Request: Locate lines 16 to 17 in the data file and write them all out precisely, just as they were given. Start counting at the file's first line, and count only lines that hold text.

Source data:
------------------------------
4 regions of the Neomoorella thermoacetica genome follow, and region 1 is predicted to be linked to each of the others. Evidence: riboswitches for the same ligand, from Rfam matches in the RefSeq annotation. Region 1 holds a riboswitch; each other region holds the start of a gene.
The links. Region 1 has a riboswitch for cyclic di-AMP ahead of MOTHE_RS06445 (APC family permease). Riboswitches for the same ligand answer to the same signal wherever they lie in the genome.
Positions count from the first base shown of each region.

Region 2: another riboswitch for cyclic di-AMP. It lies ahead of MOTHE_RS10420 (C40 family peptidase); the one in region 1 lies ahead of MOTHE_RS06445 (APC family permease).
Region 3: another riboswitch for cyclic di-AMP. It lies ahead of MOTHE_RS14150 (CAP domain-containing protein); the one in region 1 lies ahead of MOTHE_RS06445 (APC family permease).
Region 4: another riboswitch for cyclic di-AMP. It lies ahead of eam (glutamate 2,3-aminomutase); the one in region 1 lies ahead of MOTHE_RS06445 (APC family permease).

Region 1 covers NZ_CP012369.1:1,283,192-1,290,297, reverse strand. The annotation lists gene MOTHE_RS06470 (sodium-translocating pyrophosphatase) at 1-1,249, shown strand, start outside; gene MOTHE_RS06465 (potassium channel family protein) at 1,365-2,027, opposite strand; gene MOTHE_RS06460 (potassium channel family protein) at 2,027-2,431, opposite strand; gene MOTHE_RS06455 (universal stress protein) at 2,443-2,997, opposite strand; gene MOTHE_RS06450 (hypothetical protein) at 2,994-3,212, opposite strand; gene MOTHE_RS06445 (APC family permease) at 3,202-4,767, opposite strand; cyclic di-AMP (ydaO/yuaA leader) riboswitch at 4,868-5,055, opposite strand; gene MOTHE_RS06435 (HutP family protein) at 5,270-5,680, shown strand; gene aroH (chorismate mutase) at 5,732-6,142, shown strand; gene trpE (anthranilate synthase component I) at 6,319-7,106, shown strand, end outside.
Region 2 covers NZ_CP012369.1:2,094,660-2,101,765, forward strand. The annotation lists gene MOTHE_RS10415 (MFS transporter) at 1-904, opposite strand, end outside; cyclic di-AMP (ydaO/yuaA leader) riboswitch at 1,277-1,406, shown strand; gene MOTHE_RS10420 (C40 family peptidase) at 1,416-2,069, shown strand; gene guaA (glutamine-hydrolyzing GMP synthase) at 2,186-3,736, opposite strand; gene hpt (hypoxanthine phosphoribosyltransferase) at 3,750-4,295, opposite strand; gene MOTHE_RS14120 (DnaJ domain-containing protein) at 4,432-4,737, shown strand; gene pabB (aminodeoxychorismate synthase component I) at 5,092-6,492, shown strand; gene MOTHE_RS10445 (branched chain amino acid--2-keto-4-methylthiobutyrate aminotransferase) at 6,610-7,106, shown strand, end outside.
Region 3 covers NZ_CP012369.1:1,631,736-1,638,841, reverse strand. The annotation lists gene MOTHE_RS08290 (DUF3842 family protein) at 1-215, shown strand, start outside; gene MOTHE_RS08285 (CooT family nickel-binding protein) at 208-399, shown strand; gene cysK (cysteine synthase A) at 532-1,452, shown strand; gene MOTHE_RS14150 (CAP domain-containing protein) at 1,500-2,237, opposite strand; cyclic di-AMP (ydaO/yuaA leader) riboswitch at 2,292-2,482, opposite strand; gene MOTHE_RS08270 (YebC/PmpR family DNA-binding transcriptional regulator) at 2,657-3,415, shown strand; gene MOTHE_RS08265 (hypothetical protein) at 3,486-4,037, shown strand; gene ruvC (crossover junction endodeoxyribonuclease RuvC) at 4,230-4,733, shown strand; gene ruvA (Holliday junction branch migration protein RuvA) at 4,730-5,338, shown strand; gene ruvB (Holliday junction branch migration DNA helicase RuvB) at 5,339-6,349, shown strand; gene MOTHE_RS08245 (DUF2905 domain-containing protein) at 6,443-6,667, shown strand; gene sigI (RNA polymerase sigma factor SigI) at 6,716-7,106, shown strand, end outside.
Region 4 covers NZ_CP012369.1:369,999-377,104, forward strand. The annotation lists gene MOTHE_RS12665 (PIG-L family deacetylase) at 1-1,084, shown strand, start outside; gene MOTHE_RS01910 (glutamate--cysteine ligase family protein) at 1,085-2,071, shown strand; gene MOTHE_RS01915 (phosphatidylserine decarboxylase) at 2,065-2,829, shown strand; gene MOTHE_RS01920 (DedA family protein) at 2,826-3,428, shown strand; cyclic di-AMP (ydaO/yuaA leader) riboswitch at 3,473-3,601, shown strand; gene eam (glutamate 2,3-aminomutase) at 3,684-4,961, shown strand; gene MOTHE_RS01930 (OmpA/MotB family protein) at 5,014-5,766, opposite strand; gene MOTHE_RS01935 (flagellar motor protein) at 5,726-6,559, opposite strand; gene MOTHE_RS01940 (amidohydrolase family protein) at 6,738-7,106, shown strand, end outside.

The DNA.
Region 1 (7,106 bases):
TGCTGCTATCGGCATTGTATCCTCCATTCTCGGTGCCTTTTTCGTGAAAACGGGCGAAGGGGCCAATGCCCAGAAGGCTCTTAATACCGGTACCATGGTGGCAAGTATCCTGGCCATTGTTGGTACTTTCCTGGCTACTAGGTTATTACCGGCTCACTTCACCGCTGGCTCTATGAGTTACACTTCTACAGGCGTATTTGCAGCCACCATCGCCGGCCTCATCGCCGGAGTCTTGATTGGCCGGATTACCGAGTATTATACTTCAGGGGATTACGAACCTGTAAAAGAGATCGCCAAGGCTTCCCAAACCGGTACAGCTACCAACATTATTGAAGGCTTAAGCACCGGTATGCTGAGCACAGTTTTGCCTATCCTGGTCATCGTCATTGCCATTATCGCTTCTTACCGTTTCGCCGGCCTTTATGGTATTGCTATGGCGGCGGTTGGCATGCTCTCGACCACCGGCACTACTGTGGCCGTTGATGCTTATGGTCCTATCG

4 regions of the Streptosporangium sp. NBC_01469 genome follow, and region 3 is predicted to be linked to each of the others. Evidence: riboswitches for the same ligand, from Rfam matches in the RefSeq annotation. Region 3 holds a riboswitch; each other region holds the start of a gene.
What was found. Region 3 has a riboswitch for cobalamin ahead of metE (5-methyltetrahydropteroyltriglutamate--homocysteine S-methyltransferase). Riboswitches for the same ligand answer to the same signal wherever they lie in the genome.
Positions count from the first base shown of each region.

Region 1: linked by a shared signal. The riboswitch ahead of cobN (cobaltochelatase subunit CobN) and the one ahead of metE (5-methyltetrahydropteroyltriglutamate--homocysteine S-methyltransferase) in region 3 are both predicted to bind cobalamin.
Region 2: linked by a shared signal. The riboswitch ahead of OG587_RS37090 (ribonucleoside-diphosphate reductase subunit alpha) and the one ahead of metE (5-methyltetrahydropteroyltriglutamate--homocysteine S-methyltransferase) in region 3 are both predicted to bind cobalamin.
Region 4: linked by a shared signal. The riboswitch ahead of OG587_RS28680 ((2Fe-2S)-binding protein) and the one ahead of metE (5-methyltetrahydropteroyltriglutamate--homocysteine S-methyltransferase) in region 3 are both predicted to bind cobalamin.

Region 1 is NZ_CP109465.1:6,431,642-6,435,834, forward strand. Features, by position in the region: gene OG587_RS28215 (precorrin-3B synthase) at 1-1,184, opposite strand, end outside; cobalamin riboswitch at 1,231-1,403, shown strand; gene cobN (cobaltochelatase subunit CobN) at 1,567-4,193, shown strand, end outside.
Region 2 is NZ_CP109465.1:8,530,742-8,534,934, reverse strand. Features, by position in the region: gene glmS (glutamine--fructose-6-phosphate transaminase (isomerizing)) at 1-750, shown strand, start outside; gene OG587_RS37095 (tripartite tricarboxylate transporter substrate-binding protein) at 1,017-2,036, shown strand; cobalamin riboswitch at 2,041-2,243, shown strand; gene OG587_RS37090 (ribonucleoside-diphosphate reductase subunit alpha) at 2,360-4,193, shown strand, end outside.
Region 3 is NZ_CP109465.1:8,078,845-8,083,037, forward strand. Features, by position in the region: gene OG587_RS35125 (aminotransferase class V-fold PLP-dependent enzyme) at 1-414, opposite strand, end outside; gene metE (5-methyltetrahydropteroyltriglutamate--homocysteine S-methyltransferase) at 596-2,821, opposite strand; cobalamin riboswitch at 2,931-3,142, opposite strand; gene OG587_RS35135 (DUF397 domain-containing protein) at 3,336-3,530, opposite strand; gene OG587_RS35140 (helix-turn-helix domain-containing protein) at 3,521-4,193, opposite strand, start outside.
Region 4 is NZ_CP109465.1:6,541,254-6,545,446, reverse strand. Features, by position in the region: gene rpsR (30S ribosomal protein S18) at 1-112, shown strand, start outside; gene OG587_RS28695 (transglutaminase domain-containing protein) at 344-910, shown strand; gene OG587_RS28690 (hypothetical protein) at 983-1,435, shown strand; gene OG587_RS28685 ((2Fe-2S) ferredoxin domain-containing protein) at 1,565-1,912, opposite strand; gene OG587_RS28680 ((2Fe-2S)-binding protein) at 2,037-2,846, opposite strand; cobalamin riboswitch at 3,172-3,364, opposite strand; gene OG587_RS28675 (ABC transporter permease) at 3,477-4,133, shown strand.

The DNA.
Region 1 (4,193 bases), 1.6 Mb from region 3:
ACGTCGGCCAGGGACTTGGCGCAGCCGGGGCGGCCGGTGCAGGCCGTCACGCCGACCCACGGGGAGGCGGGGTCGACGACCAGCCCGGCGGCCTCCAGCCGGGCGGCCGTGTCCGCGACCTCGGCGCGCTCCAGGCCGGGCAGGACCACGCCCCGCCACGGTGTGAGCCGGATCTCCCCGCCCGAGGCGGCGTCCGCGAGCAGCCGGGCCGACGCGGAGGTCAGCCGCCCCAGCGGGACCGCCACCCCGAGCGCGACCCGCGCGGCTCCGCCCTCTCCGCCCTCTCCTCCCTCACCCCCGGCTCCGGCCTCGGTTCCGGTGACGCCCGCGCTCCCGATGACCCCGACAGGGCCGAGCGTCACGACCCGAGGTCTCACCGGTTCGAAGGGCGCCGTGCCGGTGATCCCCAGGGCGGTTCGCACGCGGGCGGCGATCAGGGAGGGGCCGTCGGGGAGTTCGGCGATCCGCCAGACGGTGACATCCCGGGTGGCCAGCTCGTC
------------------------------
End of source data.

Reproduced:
Positions count from the first base shown of each region.

Region 1: linked by a shared signal. The riboswitch ahead of cobN (cobaltochelatase subunit CobN) and the one ahead of metE (5-methyltetrahydropteroyltriglutamate--homocysteine S-methyltransferase) in region 3 are both predicted to bind cobalamin.